Schloss Köpenick

Schloss Köpenick is a Baroque water palace of the Hohenzollern electors of Brandenburg which stands on an island in the Dahme River surrounded by an English-style park and gives its name to Köpenick, a district of Berlin.

Schloss Köpenick 1.jpg

The castle was originally built on the foundations of a Slavic castle (6th century) in 1558 as a hunting lodge by order of Elector Joachim II Hector of Brandenburg. The building in a Renaissance style was located on the river island at the site of the former medieval fort. Joachim II died here in 1571. In 1631 it served as the headquarters of King Gustavus Adolphus of Sweden, where he – without results – asked his brother-in-law Elector George William for assistance in the Thirty Years’ War.

Schloss Koepenick Hofseite.jpg

Frederick I of Prussia had the lodge rebuilt and enlarged from 1677 and lived here together with his first wife Elizabeth Henrietta of Hesse-Kassel. In 1730 Frederick II of Prussia, then Crown Prince, and his friend Hans Hermann von Katte faced the court-martial for desertion at Schloss Köpenick. Today the castle surrounded by a small park serves as the Museum of Decorative Arts, run by the Prussian Cultural Heritage Foundation as part of the Berlin State Museums.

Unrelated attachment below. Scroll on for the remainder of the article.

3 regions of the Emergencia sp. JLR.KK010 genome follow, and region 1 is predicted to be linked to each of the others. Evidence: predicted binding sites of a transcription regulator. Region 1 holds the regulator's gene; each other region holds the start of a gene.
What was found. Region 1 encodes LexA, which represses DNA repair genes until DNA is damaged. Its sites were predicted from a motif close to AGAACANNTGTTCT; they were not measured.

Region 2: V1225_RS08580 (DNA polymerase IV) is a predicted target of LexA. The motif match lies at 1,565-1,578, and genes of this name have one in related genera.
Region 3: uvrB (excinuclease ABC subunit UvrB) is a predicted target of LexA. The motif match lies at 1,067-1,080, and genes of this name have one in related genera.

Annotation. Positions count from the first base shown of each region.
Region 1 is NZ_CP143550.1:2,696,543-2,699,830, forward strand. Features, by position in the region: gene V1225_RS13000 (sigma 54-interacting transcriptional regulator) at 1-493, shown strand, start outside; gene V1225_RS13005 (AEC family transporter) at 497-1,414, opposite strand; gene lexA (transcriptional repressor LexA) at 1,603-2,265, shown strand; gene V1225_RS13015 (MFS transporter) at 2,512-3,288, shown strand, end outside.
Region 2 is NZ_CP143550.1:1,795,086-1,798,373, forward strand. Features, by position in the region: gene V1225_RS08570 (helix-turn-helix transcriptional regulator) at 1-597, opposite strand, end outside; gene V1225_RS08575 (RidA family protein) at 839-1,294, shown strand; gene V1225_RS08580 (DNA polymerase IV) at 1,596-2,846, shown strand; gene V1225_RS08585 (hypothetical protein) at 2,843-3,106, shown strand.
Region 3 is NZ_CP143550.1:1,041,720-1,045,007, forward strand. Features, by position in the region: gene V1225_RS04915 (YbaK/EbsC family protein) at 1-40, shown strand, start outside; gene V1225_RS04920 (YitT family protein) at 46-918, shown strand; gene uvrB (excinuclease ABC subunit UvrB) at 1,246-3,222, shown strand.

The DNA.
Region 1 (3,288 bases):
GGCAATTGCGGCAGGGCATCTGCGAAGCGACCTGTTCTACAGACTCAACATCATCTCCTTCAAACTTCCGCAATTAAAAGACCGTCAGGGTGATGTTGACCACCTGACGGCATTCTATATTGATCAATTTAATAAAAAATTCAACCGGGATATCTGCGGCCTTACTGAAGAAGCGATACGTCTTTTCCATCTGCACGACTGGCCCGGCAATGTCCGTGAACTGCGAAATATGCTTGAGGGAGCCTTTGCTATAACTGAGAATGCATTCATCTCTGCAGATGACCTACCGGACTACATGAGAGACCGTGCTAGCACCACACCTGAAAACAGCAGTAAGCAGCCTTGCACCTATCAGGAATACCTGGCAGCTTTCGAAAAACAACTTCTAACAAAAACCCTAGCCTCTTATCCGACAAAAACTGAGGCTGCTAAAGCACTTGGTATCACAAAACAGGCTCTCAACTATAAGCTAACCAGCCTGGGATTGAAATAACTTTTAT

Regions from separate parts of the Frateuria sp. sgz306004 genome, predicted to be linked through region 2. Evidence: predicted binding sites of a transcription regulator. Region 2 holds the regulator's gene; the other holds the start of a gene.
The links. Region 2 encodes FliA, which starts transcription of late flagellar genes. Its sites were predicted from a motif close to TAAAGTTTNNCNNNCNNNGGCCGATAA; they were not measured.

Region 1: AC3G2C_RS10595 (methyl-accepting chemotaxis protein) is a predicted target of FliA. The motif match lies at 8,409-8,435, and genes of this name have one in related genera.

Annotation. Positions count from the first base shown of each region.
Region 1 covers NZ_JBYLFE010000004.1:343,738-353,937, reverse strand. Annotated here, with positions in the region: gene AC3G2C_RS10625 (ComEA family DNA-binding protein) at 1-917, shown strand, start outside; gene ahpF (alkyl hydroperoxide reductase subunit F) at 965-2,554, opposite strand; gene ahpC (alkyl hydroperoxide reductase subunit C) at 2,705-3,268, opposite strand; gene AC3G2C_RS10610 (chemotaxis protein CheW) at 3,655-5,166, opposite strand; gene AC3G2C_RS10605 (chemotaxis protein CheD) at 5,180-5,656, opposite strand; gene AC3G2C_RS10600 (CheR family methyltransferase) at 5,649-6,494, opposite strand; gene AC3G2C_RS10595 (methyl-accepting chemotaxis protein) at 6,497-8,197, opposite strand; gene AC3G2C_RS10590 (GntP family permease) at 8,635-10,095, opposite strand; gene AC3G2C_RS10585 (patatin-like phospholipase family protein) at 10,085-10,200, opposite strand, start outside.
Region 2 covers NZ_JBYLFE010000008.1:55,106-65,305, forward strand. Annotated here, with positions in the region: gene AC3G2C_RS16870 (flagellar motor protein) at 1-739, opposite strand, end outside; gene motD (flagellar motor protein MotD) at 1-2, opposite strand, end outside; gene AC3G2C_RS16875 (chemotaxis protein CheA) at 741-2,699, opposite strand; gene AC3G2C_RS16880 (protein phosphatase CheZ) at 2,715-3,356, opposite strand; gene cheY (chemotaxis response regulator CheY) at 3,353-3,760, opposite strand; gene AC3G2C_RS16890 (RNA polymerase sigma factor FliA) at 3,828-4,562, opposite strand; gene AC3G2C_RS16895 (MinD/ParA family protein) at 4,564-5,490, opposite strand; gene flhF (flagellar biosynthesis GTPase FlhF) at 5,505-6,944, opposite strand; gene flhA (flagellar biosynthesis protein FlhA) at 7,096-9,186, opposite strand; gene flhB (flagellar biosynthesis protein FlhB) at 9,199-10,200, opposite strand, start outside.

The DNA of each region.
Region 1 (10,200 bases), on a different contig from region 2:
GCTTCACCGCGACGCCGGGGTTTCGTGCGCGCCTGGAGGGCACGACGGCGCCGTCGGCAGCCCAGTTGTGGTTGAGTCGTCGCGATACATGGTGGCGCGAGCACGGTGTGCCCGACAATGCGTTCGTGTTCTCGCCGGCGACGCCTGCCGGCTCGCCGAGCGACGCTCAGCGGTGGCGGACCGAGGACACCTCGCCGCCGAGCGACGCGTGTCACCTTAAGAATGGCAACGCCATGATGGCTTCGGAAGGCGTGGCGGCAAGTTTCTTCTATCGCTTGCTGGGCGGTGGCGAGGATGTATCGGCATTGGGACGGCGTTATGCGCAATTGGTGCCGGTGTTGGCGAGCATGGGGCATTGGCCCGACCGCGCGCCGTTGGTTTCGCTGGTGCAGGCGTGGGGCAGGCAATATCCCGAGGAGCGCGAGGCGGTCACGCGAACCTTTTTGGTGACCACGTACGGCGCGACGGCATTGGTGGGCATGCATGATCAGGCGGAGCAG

Schloss Köpenick in the snow.jpg

Since 1963, Köpenick Palace has been used by the Kunstgewerbemuseum as an exhibition space. Being renovated in 2004, the palace accommodates museum of arts with the permanent exhibition “RoomArt”, featuring the decorative arts of the Renaissance, Baroque and Rococo periods. The museum also presents the outstanding masterworks in interior design from the 16th to 18th centuries.

Wikipedia

Schlosspark Köpenick 2005.jpg

Schlosspark Köpenick 2005

Schloss Köpenick 6.jpg

Schloss Köpenick – entrance gate, view to outside.

Schloss Köpenick Torhäuser.jpg

Schloss Köpenick – gate lodge and entrance gate.

The palace church.

Tafel am Ehrenmal gefallener Seminarstudenten Köpenick.jpg

Memorial for the students from Berlin. Köpenick killed in action during First World War.

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